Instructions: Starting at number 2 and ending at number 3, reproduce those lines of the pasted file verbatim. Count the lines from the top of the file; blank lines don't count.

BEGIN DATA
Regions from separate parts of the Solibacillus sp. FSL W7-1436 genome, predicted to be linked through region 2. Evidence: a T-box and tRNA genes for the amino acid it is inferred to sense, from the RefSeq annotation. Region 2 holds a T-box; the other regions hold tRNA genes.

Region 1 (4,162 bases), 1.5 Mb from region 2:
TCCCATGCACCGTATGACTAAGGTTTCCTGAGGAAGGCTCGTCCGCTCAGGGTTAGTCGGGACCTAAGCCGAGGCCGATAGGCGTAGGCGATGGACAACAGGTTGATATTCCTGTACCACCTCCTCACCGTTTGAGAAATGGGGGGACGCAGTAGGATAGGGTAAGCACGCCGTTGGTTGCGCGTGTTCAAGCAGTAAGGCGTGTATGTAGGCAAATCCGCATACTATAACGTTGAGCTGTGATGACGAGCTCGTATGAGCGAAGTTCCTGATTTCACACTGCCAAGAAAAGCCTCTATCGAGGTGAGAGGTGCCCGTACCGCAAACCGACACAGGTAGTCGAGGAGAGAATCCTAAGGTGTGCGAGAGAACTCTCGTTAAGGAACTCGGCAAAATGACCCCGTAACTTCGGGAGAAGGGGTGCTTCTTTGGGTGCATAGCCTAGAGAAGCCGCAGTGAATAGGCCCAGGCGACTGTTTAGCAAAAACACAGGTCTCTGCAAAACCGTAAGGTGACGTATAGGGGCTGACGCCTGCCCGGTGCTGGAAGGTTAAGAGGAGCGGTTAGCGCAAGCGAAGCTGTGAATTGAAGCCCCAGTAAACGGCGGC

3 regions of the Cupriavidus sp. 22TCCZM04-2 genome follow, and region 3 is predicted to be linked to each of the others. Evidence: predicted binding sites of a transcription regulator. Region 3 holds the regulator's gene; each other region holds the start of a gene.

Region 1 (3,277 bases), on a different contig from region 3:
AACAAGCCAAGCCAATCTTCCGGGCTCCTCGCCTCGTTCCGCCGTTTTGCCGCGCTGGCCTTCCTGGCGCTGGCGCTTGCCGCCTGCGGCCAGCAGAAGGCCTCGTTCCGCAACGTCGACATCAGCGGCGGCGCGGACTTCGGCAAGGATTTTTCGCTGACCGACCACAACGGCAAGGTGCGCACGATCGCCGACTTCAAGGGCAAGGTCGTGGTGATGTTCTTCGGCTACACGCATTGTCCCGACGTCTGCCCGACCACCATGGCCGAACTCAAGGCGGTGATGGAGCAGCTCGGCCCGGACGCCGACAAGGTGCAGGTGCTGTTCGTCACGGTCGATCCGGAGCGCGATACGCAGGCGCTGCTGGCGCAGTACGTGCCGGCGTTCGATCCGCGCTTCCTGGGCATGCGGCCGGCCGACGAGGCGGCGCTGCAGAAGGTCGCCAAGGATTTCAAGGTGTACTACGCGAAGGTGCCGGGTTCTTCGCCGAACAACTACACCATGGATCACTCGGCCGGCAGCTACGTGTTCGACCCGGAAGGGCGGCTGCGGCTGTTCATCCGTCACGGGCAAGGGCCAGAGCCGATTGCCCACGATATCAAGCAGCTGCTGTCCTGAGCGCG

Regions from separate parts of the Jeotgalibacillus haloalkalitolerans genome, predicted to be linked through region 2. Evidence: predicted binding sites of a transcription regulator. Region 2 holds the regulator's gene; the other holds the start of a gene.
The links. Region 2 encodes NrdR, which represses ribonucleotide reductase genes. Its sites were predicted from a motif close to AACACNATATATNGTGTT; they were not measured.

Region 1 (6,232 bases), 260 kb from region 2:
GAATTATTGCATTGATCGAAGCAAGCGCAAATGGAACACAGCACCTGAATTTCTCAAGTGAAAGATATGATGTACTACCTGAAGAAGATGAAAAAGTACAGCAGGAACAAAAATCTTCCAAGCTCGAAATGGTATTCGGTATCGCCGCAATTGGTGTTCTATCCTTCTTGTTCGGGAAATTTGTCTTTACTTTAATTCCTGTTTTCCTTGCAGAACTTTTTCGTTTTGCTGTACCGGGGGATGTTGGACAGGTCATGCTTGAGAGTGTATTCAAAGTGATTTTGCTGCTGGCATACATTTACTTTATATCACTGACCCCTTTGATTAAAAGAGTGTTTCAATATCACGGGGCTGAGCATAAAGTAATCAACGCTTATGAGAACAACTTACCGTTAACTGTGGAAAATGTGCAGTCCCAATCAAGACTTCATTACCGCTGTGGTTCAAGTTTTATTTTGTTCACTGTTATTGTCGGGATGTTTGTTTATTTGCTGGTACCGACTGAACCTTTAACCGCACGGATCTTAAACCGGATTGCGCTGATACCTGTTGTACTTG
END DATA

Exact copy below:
Region 1 (4,162 bases), 1.5 Mb from region 2:
TCCCATGCACCGTATGACTAAGGTTTCCTGAGGAAGGCTCGTCCGCTCAGGGTTAGTCGGGACCTAAGCCGAGGCCGATAGGCGTAGGCGATGGACAACAGGTTGATATTCCTGTACCACCTCCTCACCGTTTGAGAAATGGGGGGACGCAGTAGGATAGGGTAAGCACGCCGTTGGTTGCGCGTGTTCAAGCAGTAAGGCGTGTATGTAGGCAAATCCGCATACTATAACGTTGAGCTGTGATGACGAGCTCGTATGAGCGAAGTTCCTGATTTCACACTGCCAAGAAAAGCCTCTATCGAGGTGAGAGGTGCCCGTACCGCAAACCGACACAGGTAGTCGAGGAGAGAATCCTAAGGTGTGCGAGAGAACTCTCGTTAAGGAACTCGGCAAAATGACCCCGTAACTTCGGGAGAAGGGGTGCTTCTTTGGGTGCATAGCCTAGAGAAGCCGCAGTGAATAGGCCCAGGCGACTGTTTAGCAAAAACACAGGTCTCTGCAAAACCGTAAGGTGACGTATAGGGGCTGACGCCTGCCCGGTGCTGGAAGGTTAAGAGGAGCGGTTAGCGCAAGCGAAGCTGTGAATTGAAGCCCCAGTAAACGGCGGC